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Avoiding the Swamp of Unpaid Credit Card Debt

By Edited Aug 3, 2015 0 0

Don't let outstanding credit card debt get the better of you. Learn to spend within your means, rather than using plastic and hoping for the best.

Using positive money management techniques, such as avoiding unpaid credit card debt and saving more, will make a huge difference to your life.

As a financial adviser, some of the saddest stories about debt that I have seen are when a family’s finances are swallowed whole by unpaid credit card debt. Sometimes, there is a terrible spiral where John Doe will use Card A to pay off Card B, but he can’t manage his other expenses, so he’ll start purchasing with Card C, and so it goes on.

Many people follow the misconception that credit cards are magical pieces of plastic that buy you whatever you want and can be paid off whenever. Unfortunately, this is not exactly the case and if they are mismanaged, the consequences are dire. The only way to use credit cards efficiently is to manage them properly and not allow the debt to mushroom into something that you are incapable of paying back.

So how do you get out of the credit card crunch?


Cutting credit card debt


First of all, change your consumer spending habits and try not to go beyond your means. Your credit card is not going to create funds that you don’t have. Start keeping a log of what you are using them for – and cut out everything that is not necessary. At the same time, see how many credit cards you own and transfer everything onto one. Why pay unnecessary charges for holding superfluous cards?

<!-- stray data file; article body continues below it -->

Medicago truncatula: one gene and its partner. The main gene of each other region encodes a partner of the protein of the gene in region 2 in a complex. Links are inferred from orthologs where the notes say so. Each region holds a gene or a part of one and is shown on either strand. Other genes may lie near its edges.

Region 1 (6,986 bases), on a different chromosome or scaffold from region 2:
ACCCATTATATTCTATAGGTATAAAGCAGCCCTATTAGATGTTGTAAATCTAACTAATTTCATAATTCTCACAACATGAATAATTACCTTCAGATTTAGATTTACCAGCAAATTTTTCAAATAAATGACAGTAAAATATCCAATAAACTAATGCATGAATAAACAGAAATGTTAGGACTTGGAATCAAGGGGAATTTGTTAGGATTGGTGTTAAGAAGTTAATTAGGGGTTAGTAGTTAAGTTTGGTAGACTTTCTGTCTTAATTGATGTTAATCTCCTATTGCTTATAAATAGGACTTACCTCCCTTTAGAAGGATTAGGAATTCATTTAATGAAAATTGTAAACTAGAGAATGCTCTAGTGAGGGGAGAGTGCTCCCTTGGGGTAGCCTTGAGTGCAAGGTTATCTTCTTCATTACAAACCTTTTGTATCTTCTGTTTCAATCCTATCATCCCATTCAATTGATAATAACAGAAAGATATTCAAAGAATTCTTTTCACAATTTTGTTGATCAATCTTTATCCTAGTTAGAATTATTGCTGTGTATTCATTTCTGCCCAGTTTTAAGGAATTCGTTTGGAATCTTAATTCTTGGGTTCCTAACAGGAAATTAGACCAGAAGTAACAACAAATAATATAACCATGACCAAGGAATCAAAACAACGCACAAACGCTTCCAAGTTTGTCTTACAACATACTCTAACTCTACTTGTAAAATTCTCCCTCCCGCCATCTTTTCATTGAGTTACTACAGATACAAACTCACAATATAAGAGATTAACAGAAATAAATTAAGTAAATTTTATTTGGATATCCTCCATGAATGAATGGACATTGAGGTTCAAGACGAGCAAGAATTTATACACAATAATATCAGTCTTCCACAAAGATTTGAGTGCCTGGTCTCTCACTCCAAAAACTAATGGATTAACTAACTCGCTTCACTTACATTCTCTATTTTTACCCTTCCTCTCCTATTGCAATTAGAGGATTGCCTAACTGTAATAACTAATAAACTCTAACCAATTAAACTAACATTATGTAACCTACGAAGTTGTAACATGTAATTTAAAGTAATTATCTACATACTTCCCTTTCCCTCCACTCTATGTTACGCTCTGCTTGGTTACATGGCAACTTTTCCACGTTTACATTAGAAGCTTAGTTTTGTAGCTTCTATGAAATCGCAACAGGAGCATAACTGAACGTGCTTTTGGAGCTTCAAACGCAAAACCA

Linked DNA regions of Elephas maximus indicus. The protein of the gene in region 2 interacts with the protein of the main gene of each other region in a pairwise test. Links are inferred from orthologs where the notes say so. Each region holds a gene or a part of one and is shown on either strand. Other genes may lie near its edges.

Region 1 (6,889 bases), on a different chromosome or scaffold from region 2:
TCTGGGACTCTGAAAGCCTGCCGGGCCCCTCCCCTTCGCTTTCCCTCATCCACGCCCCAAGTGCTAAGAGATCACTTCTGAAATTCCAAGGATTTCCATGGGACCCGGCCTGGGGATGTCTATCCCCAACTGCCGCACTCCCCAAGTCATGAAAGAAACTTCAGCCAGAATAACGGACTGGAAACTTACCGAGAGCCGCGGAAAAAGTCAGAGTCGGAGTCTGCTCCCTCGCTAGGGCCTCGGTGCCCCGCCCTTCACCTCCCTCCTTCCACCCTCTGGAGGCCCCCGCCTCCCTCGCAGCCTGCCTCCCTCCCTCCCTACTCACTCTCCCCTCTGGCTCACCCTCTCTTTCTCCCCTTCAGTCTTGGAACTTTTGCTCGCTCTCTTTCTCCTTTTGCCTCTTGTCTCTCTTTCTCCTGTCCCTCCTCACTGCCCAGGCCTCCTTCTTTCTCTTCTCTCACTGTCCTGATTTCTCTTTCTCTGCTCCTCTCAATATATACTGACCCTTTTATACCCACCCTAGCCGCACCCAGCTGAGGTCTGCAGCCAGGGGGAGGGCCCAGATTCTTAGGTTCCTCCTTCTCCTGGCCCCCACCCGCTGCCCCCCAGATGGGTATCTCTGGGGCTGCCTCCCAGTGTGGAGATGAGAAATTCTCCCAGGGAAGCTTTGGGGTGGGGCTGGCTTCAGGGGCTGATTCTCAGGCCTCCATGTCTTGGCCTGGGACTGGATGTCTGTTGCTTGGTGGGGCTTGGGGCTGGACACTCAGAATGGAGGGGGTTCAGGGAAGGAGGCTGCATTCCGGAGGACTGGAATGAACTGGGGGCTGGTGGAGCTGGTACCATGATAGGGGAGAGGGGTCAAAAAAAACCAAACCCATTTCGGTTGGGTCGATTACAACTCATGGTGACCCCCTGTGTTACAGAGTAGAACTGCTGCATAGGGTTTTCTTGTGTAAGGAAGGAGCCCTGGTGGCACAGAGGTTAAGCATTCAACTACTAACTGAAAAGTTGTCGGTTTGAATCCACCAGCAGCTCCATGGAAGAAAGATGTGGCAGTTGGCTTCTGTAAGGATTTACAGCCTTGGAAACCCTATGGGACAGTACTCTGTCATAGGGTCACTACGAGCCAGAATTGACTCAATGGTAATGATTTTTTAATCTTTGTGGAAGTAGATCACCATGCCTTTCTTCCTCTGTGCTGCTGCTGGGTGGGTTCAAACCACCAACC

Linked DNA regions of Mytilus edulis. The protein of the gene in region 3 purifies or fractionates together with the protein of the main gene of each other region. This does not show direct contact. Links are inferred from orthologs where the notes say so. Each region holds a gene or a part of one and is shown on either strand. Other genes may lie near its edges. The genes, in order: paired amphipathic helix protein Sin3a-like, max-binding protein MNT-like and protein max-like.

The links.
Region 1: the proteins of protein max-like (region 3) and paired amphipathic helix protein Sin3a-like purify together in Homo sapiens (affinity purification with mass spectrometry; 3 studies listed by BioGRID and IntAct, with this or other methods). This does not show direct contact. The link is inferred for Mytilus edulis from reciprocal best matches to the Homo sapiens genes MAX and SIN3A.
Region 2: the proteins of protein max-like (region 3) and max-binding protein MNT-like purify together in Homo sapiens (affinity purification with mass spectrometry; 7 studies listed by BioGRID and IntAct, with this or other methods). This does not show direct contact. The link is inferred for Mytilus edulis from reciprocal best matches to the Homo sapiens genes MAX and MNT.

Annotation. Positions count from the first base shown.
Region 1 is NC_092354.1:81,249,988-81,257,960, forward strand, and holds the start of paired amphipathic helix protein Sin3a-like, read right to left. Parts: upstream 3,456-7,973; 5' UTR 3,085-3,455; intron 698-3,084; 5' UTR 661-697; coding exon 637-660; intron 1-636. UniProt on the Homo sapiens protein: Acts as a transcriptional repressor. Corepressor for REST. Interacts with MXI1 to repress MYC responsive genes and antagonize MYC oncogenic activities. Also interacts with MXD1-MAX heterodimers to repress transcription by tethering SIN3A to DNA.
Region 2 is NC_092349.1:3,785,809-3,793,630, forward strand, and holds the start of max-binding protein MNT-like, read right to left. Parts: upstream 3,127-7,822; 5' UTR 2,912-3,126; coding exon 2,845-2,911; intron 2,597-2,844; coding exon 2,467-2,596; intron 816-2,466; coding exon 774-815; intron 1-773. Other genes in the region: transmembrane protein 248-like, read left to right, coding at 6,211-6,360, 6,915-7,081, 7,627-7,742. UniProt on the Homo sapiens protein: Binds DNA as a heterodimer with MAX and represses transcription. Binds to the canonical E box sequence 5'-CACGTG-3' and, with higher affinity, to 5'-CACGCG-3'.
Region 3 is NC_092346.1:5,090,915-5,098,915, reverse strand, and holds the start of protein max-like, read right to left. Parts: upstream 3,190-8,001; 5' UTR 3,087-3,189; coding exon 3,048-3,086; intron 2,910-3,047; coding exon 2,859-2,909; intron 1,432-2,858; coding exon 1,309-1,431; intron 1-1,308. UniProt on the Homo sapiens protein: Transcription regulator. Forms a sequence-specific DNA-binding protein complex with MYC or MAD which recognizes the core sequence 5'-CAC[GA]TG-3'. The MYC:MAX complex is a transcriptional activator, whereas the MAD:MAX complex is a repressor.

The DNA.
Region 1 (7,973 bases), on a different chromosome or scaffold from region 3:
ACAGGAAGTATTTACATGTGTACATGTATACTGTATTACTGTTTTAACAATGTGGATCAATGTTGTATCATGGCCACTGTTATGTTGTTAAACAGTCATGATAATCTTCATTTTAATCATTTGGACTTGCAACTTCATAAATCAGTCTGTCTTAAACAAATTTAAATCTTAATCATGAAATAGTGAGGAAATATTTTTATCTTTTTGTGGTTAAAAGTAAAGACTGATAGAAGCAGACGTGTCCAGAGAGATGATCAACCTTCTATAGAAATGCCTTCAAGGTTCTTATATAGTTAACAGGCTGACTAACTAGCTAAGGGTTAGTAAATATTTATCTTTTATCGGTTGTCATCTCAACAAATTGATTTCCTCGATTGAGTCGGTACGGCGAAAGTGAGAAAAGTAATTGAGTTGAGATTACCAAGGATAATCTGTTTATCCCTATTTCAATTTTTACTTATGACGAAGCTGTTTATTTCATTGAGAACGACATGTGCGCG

Now that you have one credit card, start working on paying off the accumulated balance and scale down your use of plastic. Go back to good, old-fashioned cash. Need to go shopping? Then allocate a fixed cash budget for yourself. That way, you are spending what you actually have, not vast sums that you have no way of repaying.

 Many people keep a card for emergencies. But your best alternative is to build up an emergency fund by opening a monthly save-as-you-earn plan at the bank. Once you have an emergency fund, do not touch that – or your credit card – unless you have a true emergency, such as a broken washing machine or an unexpected dental expense.

If you put money aside for emergencies and you reorganize your spending habits, you will hopefully not need your credit card apart from in certain very rare cases. And if you always check and pay off your balance meticulously every month, you will save yourself a fortune in card charges and interest. And this money will work much better for you if you can invest it in a better future.

For some good ideas on how to improve your money management strategies, read: How Simple Money Management Strategies Help You Survive on Less Money.  

 

Disclaimer: This article is for educational purposes and is not a substitute for investment advice that takes into account each individual’s special position and needs. Past performance is no guarantee of future returns.

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